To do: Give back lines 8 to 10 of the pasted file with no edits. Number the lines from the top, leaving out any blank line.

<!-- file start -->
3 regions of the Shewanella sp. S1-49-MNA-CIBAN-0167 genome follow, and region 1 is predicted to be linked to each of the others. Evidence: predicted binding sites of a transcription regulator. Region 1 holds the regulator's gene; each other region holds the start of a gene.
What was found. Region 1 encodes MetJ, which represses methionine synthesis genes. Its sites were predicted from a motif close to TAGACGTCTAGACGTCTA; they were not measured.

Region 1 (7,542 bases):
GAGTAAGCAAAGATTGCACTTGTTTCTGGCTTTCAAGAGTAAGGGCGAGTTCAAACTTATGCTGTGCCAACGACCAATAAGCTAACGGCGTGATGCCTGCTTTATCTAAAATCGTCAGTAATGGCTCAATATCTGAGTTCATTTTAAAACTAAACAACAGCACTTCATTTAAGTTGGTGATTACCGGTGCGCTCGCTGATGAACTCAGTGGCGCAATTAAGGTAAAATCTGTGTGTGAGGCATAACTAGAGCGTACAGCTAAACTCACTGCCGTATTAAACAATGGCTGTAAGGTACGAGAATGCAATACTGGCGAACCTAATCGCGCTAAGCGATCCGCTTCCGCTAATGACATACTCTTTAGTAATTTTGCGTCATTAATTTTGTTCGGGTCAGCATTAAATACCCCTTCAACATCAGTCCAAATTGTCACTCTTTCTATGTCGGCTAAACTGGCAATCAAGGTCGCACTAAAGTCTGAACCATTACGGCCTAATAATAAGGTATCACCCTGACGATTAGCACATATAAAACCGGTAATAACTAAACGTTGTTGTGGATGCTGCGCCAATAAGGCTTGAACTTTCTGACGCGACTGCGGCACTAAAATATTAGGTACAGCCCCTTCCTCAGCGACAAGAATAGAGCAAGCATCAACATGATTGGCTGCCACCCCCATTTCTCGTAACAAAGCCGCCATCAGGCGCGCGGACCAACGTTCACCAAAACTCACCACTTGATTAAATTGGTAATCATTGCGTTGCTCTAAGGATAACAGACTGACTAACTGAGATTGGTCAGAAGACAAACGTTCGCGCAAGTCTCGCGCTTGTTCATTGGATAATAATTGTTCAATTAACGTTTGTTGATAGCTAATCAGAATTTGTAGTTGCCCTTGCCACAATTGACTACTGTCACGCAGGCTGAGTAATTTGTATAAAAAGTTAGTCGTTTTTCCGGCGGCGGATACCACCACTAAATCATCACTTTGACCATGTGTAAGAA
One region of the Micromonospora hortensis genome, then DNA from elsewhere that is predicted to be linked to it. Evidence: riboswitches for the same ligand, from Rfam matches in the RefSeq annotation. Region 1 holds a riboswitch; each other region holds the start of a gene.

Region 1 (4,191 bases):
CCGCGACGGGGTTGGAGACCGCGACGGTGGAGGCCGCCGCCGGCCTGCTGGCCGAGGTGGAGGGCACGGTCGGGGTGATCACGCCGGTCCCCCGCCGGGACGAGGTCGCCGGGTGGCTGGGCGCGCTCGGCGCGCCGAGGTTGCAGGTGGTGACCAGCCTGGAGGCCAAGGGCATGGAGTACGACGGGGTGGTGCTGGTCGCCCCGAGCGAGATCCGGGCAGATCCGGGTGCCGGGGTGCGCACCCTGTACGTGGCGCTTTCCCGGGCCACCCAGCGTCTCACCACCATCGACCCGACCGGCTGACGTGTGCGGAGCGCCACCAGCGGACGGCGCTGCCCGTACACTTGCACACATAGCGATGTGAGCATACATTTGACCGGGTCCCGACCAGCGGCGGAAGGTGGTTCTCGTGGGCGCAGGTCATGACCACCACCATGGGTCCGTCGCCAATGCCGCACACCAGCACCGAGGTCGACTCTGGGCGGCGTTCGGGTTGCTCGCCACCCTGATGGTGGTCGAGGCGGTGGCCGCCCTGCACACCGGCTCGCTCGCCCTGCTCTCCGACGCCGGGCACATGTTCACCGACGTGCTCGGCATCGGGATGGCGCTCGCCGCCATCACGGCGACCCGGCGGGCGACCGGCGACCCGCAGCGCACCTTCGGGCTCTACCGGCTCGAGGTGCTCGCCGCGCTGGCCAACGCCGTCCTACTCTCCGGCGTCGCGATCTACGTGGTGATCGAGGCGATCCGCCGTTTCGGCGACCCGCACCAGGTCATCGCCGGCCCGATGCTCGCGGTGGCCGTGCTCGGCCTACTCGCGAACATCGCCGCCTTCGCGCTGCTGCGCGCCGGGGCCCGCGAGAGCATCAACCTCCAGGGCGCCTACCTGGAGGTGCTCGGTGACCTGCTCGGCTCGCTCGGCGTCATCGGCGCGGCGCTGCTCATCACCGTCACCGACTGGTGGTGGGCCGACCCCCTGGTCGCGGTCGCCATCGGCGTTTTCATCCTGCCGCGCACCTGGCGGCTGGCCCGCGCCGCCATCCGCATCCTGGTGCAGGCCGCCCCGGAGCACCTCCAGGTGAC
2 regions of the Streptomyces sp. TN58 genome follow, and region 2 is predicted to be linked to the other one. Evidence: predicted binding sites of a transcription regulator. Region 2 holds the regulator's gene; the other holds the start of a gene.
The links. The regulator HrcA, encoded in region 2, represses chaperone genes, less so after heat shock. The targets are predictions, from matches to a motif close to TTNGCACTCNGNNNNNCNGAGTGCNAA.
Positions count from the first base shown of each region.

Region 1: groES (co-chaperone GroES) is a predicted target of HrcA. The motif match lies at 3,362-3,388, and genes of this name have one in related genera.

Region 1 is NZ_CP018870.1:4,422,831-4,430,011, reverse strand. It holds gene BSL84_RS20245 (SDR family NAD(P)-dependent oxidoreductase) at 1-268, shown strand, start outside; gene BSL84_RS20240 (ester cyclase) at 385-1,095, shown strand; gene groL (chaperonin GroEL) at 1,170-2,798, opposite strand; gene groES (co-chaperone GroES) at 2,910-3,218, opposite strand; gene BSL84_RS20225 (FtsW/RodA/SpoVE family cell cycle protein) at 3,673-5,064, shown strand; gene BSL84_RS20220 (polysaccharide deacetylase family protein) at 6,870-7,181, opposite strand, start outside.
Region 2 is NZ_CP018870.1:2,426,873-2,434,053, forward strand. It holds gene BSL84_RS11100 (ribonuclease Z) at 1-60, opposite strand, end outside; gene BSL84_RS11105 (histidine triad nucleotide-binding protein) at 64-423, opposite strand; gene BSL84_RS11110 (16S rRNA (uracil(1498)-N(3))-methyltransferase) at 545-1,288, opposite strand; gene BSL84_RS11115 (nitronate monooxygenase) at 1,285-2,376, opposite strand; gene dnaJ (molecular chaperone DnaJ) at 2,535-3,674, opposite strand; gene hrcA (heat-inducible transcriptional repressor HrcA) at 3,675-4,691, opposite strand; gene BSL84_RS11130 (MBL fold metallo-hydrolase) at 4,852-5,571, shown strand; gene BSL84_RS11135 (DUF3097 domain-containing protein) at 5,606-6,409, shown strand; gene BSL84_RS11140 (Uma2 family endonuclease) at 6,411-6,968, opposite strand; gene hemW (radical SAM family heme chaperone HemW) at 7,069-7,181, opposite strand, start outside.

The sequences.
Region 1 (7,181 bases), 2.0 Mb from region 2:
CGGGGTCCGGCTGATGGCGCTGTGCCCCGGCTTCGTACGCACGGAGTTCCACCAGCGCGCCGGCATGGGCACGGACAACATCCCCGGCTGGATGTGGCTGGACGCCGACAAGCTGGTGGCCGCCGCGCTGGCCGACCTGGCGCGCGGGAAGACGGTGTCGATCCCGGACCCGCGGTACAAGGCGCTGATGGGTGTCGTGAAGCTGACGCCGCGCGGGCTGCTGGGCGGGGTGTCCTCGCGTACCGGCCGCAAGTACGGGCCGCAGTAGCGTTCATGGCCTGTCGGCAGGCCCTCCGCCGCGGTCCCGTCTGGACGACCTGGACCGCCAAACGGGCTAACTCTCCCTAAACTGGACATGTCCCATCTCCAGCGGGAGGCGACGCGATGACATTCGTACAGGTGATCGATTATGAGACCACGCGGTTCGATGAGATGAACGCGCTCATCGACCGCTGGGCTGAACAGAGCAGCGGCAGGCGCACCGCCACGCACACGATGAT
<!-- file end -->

2 regions of the Streptomyces sp. TN58 genome follow, and region 2 is predicted to be linked to the other one. Evidence: predicted binding sites of a transcription regulator. Region 2 holds the regulator's gene; the other holds the start of a gene.
The links. The regulator HrcA, encoded in region 2, represses chaperone genes, less so after heat shock. The targets are predictions, from matches to a motif close to TTNGCACTCNGNNNNNCNGAGTGCNAA.
Positions count from the first base shown of each region.